Culture & History, Korean
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태몽

Another tidbit I learned from my language partner.

We were talking about names and such and she said that her own name was rather unusual by Korean standards.  When my language partner was born, her father legally named her this somewhat odd name without consulting her mother, which upset her mother so much that she called my language partner an entirely different (more common) name  for most of her early childhood.  The reason her father named her thus was because of 태몽.

태몽[胎夢] breaks down to 胎 (아이를 배다 태) and 夢(꿈 몽).  The definition is easy to figure out from the Hanja – 태몽 is a dream about a child that is about to be born.  This dream is sometimes dreamt by the mother herself but can be dreamt by close family members as well – the father, grandparents, aunt, uncle, etc.  Traditionally, the content of the dream is supposed to tell you something about the gender, nature, and/or future successes of the child.  Sometimes, as in the case of my language partner, parents name their child based off 태몽.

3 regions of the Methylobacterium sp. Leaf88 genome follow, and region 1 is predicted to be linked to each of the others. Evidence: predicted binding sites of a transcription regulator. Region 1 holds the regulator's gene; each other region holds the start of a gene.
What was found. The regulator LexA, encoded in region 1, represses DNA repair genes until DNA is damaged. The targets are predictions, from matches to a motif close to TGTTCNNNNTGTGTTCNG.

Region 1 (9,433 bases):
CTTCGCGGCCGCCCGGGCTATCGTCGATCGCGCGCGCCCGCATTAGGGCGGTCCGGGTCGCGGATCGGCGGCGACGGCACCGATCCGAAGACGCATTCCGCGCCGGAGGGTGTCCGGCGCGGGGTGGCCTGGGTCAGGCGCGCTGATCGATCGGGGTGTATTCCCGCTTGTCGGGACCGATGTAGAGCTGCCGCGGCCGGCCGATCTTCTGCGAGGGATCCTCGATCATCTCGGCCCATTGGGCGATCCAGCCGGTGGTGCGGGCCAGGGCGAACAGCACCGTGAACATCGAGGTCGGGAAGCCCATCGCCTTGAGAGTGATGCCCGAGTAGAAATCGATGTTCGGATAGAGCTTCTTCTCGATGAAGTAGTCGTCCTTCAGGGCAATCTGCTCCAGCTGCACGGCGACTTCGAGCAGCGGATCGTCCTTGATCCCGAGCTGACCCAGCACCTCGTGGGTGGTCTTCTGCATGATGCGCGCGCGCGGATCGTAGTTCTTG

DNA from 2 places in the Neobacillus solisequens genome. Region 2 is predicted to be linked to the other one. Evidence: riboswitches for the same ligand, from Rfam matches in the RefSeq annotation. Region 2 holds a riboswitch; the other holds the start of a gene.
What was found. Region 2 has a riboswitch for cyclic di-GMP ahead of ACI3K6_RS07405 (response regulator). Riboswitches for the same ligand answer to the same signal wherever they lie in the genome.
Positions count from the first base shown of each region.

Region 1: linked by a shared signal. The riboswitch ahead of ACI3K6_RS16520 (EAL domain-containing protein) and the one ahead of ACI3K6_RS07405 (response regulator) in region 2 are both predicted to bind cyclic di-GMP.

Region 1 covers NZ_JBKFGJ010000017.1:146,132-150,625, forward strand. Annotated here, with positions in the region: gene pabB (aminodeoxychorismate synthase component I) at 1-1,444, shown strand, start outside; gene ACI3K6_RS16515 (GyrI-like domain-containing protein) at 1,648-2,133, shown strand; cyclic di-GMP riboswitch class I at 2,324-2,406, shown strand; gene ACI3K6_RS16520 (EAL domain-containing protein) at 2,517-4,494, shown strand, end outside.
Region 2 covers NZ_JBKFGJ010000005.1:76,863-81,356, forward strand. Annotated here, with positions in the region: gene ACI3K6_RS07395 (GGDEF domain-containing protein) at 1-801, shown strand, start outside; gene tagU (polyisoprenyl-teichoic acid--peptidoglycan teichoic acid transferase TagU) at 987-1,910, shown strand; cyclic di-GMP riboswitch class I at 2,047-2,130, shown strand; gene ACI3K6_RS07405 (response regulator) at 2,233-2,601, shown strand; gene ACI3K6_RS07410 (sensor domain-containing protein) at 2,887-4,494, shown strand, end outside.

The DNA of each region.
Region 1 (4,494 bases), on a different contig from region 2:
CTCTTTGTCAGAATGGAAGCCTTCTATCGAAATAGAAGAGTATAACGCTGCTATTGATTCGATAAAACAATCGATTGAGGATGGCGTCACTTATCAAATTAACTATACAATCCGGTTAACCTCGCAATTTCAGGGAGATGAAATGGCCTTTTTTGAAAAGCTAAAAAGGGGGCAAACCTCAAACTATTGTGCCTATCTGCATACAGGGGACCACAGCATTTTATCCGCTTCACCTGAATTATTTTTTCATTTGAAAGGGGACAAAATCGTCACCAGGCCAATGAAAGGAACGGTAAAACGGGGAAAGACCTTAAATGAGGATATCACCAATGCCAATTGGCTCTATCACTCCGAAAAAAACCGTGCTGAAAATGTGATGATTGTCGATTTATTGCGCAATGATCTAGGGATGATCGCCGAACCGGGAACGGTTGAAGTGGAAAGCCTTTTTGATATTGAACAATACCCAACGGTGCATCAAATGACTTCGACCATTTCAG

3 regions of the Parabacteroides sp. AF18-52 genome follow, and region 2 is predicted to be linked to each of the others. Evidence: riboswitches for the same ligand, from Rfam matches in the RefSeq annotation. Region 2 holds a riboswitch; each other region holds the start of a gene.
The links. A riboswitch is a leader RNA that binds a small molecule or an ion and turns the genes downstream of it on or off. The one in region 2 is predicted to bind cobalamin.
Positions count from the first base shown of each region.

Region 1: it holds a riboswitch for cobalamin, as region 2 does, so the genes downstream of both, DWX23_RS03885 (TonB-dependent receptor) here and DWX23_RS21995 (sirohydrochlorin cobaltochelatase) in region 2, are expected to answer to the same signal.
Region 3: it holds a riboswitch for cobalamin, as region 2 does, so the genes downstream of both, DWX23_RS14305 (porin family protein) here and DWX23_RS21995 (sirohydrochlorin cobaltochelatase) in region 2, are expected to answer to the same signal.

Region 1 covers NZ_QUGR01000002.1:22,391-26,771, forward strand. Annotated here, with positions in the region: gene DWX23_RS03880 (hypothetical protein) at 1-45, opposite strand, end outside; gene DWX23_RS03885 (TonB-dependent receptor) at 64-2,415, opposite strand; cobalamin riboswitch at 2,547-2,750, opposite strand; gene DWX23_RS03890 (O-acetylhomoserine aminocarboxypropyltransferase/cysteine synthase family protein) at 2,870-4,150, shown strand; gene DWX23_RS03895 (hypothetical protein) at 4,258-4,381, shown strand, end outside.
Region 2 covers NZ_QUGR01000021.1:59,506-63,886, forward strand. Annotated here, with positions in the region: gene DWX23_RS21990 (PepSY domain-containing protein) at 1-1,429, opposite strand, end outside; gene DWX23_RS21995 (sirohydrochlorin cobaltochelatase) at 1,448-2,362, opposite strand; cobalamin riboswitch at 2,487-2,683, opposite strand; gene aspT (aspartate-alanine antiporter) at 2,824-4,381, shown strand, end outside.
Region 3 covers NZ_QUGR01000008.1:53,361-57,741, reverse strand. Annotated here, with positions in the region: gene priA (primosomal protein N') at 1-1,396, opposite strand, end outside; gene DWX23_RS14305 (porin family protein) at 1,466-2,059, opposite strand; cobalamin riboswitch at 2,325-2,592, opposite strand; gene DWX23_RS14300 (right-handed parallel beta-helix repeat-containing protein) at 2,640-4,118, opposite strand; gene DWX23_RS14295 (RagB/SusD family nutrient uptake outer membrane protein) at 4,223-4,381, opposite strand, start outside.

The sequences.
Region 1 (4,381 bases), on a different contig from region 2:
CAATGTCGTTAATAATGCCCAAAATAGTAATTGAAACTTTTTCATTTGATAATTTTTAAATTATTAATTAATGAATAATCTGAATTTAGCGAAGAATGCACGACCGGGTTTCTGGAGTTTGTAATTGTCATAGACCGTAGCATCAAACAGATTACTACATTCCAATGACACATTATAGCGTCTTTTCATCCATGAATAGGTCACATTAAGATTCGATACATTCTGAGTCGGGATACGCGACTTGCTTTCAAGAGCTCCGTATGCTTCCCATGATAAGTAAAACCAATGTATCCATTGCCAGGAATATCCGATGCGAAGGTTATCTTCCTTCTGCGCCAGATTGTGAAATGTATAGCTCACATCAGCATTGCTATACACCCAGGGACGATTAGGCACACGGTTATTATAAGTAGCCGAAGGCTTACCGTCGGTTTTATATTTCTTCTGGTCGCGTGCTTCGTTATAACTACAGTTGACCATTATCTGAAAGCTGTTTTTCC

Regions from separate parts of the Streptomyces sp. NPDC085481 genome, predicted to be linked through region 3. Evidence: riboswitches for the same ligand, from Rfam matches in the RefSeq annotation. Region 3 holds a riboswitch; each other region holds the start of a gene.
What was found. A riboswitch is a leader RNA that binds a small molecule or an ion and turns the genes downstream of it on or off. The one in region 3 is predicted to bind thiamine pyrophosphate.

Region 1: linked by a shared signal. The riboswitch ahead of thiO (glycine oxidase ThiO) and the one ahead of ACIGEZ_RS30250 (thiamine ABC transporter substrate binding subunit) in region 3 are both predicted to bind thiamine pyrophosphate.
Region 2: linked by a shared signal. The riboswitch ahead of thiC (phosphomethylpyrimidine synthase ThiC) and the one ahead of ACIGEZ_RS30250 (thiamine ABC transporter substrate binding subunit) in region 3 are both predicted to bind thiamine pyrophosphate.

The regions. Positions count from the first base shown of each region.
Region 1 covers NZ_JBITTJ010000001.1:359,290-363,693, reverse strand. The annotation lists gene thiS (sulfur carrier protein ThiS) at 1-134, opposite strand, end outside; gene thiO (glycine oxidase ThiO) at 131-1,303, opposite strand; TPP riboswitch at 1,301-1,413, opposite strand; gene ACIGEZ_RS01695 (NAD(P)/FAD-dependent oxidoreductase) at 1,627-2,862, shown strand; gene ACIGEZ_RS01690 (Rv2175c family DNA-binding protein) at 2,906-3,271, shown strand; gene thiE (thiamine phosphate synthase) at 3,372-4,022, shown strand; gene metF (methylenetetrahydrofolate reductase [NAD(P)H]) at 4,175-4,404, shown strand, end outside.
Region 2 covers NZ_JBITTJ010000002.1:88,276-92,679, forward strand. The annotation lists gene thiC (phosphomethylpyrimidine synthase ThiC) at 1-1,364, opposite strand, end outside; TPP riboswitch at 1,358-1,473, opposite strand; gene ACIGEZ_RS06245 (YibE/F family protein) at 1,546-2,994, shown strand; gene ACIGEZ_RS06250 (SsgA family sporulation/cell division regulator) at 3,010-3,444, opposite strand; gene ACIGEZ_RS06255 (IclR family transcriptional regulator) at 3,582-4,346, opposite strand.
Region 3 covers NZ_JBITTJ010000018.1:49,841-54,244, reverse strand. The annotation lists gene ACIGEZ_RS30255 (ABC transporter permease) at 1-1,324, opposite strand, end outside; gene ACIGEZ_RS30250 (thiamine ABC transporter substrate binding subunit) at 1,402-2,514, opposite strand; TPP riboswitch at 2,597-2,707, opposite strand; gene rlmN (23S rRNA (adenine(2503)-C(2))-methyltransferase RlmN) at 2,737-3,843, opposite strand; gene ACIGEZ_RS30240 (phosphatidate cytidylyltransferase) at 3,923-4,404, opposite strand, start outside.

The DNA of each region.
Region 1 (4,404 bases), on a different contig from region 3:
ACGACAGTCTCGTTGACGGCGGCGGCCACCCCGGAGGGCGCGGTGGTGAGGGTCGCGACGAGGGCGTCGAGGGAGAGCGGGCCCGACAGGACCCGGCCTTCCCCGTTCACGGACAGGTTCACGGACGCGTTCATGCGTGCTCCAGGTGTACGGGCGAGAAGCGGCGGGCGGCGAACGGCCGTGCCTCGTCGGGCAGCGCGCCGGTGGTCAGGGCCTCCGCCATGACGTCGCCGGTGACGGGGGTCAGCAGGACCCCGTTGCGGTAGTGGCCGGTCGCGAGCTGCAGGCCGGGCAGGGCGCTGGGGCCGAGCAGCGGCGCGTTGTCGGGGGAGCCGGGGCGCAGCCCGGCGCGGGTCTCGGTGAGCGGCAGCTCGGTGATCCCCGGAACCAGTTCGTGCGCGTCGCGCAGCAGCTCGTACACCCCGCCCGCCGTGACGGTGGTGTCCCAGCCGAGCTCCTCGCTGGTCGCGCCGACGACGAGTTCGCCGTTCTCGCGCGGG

For example, suppose one dreams about a dragon.  Supposedly, if one sees the horns or head of the dragon, the child will be a handsome boy; if one sees the tail, the child will be a beautiful girl.  Regardless of the child’s gender, a dream containing a dragon is considered very auspicious since dragons symbolize power and authority.  Dreams about tigers are also considered very auspicious.  Since tigers are considered companions of the Mountain God, these types of 태몽 indicate that the child will be very noble and mighty in nature.  Dreams about riding tigers, being bitten by tigers, or being embraced by one supposedly indicate the child will be a boy whereas dreams about tigers entering your home indicate the child will be a girl (source).

This was just a sampling, but there are tons of stuff about 태몽 interpretations out there.  If you’re curious, just type in ‘태몽 풀이’ into your favorite search engine and read away.  It’s quite interesting and will give you insight into what certain animals, fruits, etc. symbolize in Korean culture.

I’m not sure if there’s anything similar to this in American culture and I’m fairly certain there isn’t anything like this in Indian culture.  Interestingly, my family believes in something like the opposite of 태몽.  My parents and grandparents often say that when a person passes away, his/her spirits says its final farewell by visiting close family members’ dreams.  A rather interesting, unexpected parallel!

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